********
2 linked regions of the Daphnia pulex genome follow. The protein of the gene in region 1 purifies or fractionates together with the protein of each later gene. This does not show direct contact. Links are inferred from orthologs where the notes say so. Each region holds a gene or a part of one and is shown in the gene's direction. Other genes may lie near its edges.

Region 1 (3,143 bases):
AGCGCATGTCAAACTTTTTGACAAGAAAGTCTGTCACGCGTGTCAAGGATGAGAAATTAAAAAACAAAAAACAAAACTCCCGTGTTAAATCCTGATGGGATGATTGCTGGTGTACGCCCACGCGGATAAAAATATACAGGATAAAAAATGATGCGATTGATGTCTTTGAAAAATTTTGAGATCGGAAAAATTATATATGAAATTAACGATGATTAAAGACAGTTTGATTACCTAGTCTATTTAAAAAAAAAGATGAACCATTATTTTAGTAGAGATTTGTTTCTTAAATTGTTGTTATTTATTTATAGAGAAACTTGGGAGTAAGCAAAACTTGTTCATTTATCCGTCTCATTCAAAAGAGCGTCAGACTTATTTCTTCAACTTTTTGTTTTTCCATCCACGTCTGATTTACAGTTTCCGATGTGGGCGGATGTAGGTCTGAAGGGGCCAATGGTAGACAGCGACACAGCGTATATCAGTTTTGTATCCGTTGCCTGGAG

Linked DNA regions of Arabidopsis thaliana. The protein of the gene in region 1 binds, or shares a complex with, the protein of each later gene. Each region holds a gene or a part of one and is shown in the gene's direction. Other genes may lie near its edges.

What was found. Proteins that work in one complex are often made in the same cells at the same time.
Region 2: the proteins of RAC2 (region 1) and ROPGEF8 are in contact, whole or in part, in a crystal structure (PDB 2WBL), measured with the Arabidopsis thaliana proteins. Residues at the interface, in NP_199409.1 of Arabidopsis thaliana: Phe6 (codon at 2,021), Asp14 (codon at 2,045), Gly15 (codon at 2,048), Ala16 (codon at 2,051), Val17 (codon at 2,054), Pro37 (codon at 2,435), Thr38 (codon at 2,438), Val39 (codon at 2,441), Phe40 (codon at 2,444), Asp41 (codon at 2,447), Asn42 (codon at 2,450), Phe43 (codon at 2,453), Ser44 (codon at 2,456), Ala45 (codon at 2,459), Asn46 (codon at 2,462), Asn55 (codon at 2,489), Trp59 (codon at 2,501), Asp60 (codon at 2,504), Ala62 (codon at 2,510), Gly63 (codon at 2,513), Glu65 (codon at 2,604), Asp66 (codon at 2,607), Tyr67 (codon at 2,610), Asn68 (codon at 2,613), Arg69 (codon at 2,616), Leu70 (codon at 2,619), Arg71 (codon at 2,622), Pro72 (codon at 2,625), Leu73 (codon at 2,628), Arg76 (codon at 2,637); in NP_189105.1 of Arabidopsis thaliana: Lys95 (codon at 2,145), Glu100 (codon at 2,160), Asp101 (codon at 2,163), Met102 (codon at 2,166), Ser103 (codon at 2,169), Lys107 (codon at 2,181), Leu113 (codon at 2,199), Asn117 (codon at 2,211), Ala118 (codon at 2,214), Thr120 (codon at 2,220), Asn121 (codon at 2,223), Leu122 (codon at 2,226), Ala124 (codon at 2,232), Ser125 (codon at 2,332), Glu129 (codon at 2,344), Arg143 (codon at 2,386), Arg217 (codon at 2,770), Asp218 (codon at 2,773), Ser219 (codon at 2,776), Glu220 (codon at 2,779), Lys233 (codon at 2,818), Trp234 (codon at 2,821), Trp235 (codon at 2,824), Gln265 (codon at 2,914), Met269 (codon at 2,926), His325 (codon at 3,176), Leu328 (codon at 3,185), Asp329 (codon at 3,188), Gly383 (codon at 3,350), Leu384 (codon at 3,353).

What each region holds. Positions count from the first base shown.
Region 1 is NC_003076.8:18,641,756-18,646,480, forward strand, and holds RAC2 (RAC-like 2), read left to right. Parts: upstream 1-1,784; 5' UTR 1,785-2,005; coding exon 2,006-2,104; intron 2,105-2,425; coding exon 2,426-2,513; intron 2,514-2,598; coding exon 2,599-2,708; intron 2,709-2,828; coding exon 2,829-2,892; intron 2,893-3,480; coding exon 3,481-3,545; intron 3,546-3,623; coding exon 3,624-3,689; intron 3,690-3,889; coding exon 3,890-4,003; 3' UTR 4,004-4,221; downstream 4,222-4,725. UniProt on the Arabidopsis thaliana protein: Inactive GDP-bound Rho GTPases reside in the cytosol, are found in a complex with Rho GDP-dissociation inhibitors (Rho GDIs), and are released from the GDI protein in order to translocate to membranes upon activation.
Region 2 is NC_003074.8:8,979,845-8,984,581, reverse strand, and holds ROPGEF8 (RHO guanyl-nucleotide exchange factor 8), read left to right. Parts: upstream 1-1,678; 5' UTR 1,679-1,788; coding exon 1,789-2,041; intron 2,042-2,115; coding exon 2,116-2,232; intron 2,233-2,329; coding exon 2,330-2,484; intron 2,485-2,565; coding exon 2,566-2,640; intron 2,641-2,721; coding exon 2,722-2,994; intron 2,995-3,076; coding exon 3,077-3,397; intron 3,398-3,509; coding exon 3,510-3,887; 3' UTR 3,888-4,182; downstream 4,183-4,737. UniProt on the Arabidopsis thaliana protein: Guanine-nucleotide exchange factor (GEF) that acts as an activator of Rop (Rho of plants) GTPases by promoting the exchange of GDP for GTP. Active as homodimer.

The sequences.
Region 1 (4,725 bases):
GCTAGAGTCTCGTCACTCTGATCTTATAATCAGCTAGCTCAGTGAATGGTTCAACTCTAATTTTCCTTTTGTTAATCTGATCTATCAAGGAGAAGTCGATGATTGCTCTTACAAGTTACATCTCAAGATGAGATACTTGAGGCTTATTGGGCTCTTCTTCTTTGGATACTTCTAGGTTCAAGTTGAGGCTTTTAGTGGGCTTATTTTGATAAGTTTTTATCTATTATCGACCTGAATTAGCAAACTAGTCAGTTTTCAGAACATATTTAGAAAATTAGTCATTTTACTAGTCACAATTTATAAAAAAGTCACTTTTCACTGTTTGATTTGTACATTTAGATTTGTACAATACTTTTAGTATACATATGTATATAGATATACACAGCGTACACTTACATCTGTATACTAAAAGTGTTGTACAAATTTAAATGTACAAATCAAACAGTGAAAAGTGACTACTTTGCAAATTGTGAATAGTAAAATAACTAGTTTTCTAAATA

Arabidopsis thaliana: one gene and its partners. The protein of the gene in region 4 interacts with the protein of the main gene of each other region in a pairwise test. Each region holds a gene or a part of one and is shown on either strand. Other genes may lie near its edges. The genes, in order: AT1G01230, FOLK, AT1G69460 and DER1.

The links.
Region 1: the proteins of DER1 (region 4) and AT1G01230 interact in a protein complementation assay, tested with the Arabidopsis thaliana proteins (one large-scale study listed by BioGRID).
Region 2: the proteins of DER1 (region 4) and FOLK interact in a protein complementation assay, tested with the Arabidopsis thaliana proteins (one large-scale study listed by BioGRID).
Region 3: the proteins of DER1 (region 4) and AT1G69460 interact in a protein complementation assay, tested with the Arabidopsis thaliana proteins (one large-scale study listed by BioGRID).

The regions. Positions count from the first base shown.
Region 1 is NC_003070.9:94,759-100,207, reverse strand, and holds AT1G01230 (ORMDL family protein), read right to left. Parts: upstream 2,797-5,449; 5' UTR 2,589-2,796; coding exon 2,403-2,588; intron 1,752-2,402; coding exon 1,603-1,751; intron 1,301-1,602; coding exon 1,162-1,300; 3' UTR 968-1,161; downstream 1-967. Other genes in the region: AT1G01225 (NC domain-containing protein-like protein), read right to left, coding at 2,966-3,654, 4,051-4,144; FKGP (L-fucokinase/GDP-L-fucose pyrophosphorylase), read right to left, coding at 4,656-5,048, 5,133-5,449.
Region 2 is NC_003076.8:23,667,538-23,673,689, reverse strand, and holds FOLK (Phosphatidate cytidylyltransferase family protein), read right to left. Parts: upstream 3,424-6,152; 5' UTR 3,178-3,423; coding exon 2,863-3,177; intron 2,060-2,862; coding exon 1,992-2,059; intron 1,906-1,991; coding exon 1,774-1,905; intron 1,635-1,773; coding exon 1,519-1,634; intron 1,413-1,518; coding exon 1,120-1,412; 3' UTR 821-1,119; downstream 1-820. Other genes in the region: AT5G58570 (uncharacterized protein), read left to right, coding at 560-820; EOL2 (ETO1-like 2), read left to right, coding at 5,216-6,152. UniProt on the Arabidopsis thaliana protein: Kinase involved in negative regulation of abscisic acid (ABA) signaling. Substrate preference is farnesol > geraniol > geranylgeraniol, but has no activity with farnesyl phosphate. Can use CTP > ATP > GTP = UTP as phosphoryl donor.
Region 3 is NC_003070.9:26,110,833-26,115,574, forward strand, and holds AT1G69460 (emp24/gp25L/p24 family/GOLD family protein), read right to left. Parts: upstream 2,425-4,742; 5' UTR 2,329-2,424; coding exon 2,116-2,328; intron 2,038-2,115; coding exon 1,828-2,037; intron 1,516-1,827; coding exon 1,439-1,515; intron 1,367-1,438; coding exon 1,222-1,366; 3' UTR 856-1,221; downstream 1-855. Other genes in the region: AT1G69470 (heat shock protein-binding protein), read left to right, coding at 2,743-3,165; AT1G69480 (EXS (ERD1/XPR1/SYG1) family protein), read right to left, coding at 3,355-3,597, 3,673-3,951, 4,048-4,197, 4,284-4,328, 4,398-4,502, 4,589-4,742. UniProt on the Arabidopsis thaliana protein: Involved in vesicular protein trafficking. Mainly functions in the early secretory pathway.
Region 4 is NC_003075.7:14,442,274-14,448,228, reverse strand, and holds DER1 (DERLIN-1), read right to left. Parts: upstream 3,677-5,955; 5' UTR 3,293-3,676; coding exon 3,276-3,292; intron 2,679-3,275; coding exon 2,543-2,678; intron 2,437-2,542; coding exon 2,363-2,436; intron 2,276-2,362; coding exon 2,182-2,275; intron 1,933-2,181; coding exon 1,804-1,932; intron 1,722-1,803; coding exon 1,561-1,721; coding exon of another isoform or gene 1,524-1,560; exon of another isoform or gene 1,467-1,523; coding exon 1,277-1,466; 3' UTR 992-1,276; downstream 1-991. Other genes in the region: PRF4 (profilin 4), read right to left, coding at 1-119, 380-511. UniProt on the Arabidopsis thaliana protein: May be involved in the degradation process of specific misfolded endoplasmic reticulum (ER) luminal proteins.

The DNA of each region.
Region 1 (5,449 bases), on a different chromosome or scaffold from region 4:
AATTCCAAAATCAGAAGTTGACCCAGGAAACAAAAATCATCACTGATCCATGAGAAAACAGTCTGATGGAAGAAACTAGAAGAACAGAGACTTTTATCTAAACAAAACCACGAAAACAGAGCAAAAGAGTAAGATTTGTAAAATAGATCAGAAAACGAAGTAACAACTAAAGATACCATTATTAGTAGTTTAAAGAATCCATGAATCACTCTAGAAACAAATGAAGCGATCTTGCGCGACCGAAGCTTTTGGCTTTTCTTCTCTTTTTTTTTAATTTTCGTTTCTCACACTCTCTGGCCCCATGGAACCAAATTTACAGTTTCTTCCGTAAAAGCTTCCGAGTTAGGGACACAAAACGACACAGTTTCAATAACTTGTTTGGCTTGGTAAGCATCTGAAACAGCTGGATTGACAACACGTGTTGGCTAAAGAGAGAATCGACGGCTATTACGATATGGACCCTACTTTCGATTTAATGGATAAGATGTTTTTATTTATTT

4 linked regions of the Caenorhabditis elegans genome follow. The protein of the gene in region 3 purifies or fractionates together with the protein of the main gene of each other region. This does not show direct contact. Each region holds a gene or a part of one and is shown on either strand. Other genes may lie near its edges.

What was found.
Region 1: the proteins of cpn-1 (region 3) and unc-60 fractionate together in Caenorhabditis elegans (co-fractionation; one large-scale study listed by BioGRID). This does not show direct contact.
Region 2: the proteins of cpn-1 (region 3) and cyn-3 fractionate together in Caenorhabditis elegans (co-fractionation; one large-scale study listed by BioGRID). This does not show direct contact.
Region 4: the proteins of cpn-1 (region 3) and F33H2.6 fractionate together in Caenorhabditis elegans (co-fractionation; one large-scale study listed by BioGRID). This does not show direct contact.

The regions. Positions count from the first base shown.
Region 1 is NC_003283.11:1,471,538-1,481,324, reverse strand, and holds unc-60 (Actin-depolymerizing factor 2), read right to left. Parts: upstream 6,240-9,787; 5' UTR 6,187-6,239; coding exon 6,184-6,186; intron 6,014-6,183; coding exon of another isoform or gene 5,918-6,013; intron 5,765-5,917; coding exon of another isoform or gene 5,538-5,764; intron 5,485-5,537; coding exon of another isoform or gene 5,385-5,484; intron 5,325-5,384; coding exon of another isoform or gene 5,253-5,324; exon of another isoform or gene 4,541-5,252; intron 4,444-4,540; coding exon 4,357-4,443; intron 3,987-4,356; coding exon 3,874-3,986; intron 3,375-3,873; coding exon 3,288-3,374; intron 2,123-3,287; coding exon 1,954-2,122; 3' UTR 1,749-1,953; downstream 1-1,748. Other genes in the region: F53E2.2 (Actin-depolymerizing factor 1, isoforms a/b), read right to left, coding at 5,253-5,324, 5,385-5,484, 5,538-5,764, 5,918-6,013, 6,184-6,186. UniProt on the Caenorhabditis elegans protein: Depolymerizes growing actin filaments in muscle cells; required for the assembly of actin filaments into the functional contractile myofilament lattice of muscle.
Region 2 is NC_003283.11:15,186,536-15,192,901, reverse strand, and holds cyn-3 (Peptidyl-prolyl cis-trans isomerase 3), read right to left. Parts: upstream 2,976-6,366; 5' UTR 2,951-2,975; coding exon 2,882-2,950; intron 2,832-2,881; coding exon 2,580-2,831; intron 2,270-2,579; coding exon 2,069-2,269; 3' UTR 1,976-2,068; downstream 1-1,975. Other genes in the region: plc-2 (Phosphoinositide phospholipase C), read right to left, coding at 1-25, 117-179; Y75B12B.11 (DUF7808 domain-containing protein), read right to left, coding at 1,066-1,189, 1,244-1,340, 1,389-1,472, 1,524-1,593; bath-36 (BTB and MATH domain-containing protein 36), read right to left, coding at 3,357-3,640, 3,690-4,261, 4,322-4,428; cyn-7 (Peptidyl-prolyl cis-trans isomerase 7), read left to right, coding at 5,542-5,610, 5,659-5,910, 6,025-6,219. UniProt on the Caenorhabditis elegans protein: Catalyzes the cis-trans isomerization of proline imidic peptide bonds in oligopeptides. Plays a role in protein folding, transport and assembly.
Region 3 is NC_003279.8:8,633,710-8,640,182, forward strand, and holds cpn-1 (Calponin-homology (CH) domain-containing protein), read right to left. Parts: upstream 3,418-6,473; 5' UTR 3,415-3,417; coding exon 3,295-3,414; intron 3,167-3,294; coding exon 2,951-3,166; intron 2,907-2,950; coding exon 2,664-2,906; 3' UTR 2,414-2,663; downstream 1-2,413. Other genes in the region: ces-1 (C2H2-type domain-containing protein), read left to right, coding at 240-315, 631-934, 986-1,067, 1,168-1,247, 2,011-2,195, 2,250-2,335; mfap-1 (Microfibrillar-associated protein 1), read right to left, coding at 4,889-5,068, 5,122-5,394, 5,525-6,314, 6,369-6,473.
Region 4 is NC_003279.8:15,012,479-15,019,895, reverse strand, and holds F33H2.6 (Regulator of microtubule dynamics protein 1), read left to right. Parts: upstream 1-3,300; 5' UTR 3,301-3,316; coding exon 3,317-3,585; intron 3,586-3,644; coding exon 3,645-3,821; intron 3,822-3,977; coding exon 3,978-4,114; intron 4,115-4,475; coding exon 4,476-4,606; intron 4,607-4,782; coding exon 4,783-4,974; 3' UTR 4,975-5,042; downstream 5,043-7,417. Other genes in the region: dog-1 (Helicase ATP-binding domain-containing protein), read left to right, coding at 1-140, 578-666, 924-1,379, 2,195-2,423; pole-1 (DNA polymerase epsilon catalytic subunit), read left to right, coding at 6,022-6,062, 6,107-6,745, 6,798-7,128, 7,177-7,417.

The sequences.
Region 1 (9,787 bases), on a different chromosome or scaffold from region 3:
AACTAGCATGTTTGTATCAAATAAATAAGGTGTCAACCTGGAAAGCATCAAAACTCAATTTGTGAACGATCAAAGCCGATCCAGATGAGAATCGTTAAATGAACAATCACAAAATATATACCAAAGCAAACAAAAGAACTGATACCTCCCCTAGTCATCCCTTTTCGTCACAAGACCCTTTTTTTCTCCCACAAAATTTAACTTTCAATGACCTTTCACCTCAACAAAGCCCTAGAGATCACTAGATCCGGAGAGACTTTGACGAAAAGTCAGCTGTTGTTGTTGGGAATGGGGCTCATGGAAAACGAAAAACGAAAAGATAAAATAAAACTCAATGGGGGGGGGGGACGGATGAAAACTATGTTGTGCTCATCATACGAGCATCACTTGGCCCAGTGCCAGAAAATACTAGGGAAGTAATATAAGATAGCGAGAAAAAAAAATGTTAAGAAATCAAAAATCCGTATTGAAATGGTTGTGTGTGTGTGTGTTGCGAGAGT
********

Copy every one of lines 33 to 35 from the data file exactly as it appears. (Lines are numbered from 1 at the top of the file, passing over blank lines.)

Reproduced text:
Region 2 is NC_003283.11:15,186,536-15,192,901, reverse strand, and holds cyn-3 (Peptidyl-prolyl cis-trans isomerase 3), read right to left. Parts: upstream 2,976-6,366; 5' UTR 2,951-2,975; coding exon 2,882-2,950; intron 2,832-2,881; coding exon 2,580-2,831; intron 2,270-2,579; coding exon 2,069-2,269; 3' UTR 1,976-2,068; downstream 1-1,975. Other genes in the region: plc-2 (Phosphoinositide phospholipase C), read right to left, coding at 1-25, 117-179; Y75B12B.11 (DUF7808 domain-containing protein), read right to left, coding at 1,066-1,189, 1,244-1,340, 1,389-1,472, 1,524-1,593; bath-36 (BTB and MATH domain-containing protein 36), read right to left, coding at 3,357-3,640, 3,690-4,261, 4,322-4,428; cyn-7 (Peptidyl-prolyl cis-trans isomerase 7), read left to right, coding at 5,542-5,610, 5,659-5,910, 6,025-6,219. UniProt on the Caenorhabditis elegans protein: Catalyzes the cis-trans isomerization of proline imidic peptide bonds in oligopeptides. Plays a role in protein folding, transport and assembly.
Region 3 is NC_003279.8:8,633,710-8,640,182, forward strand, and holds cpn-1 (Calponin-homology (CH) domain-containing protein), read right to left. Parts: upstream 3,418-6,473; 5' UTR 3,415-3,417; coding exon 3,295-3,414; intron 3,167-3,294; coding exon 2,951-3,166; intron 2,907-2,950; coding exon 2,664-2,906; 3' UTR 2,414-2,663; downstream 1-2,413. Other genes in the region: ces-1 (C2H2-type domain-containing protein), read left to right, coding at 240-315, 631-934, 986-1,067, 1,168-1,247, 2,011-2,195, 2,250-2,335; mfap-1 (Microfibrillar-associated protein 1), read right to left, coding at 4,889-5,068, 5,122-5,394, 5,525-6,314, 6,369-6,473.
Region 4 is NC_003279.8:15,012,479-15,019,895, reverse strand, and holds F33H2.6 (Regulator of microtubule dynamics protein 1), read left to right. Parts: upstream 1-3,300; 5' UTR 3,301-3,316; coding exon 3,317-3,585; intron 3,586-3,644; coding exon 3,645-3,821; intron 3,822-3,977; coding exon 3,978-4,114; intron 4,115-4,475; coding exon 4,476-4,606; intron 4,607-4,782; coding exon 4,783-4,974; 3' UTR 4,975-5,042; downstream 5,043-7,417. Other genes in the region: dog-1 (Helicase ATP-binding domain-containing protein), read left to right, coding at 1-140, 578-666, 924-1,379, 2,195-2,423; pole-1 (DNA polymerase epsilon catalytic subunit), read left to right, coding at 6,022-6,062, 6,107-6,745, 6,798-7,128, 7,177-7,417.